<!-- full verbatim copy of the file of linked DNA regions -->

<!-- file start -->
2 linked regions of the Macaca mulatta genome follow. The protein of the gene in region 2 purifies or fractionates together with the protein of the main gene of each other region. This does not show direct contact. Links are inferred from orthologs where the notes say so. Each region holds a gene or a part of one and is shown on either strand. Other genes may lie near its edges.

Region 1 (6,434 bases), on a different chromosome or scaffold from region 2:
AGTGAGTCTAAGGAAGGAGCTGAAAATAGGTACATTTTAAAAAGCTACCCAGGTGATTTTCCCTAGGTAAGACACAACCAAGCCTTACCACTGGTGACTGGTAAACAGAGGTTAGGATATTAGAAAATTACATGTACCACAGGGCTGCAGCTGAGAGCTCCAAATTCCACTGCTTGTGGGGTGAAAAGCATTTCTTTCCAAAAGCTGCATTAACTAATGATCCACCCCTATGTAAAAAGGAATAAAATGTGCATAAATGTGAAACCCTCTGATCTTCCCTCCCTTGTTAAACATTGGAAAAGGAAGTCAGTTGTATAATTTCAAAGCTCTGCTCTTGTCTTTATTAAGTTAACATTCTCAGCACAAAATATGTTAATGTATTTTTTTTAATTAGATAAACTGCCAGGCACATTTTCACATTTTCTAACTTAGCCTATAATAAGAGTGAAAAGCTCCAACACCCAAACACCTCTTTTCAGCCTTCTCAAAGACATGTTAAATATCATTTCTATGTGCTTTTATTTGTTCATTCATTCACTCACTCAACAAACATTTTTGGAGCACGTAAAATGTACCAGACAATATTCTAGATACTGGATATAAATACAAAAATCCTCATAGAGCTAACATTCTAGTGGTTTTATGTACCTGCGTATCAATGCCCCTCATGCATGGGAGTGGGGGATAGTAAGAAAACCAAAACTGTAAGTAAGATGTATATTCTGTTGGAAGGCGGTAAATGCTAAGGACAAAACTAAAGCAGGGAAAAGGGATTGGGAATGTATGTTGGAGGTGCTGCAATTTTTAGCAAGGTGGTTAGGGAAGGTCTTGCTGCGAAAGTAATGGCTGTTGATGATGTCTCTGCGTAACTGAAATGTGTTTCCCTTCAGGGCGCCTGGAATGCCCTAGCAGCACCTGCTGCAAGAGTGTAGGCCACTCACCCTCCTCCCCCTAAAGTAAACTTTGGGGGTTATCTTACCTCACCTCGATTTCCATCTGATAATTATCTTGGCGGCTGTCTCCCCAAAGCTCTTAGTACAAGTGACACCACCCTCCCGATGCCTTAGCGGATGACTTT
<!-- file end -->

2 linked regions of the Macaca mulatta genome follow. The protein of the gene in region 2 purifies or fractionates together with the protein of the main gene of each other region. This does not show direct contact. Links are inferred from orthologs where the notes say so. Each region holds a gene or a part of one and is shown on either strand. Other genes may lie near its edges.

Region 1 (6,434 bases), on a different chromosome or scaffold from region 2:
AGTGAGTCTAAGGAAGGAGCTGAAAATAGGTACATTTTAAAAAGCTACCCAGGTGATTTTCCCTAGGTAAGACACAACCAAGCCTTACCACTGGTGACTGGTAAACAGAGGTTAGGATATTAGAAAATTACATGTACCACAGGGCTGCAGCTGAGAGCTCCAAATTCCACTGCTTGTGGGGTGAAAAGCATTTCTTTCCAAAAGCTGCATTAACTAATGATCCACCCCTATGTAAAAAGGAATAAAATGTGCATAAATGTGAAACCCTCTGATCTTCCCTCCCTTGTTAAACATTGGAAAAGGAAGTCAGTTGTATAATTTCAAAGCTCTGCTCTTGTCTTTATTAAGTTAACATTCTCAGCACAAAATATGTTAATGTATTTTTTTTAATTAGATAAACTGCCAGGCACATTTTCACATTTTCTAACTTAGCCTATAATAAGAGTGAAAAGCTCCAACACCCAAACACCTCTTTTCAGCCTTCTCAAAGACATGTTAAATATCATTTCTATGTGCTTTTATTTGTTCATTCATTCACTCACTCAACAAACATTTTTGGAGCACGTAAAATGTACCAGACAATATTCTAGATACTGGATATAAATACAAAAATCCTCATAGAGCTAACATTCTAGTGGTTTTATGTACCTGCGTATCAATGCCCCTCATGCATGGGAGTGGGGGATAGTAAGAAAACCAAAACTGTAAGTAAGATGTATATTCTGTTGGAAGGCGGTAAATGCTAAGGACAAAACTAAAGCAGGGAAAAGGGATTGGGAATGTATGTTGGAGGTGCTGCAATTTTTAGCAAGGTGGTTAGGGAAGGTCTTGCTGCGAAAGTAATGGCTGTTGATGATGTCTCTGCGTAACTGAAATGTGTTTCCCTTCAGGGCGCCTGGAATGCCCTAGCAGCACCTGCTGCAAGAGTGTAGGCCACTCACCCTCCTCCCCCTAAAGTAAACTTTGGGGGTTATCTTACCTCACCTCGATTTCCATCTGATAATTATCTTGGCGGCTGTCTCCCCAAAGCTCTTAGTACAAGTGACACCACCCTCCCGATGCCTTAGCGGATGACTTT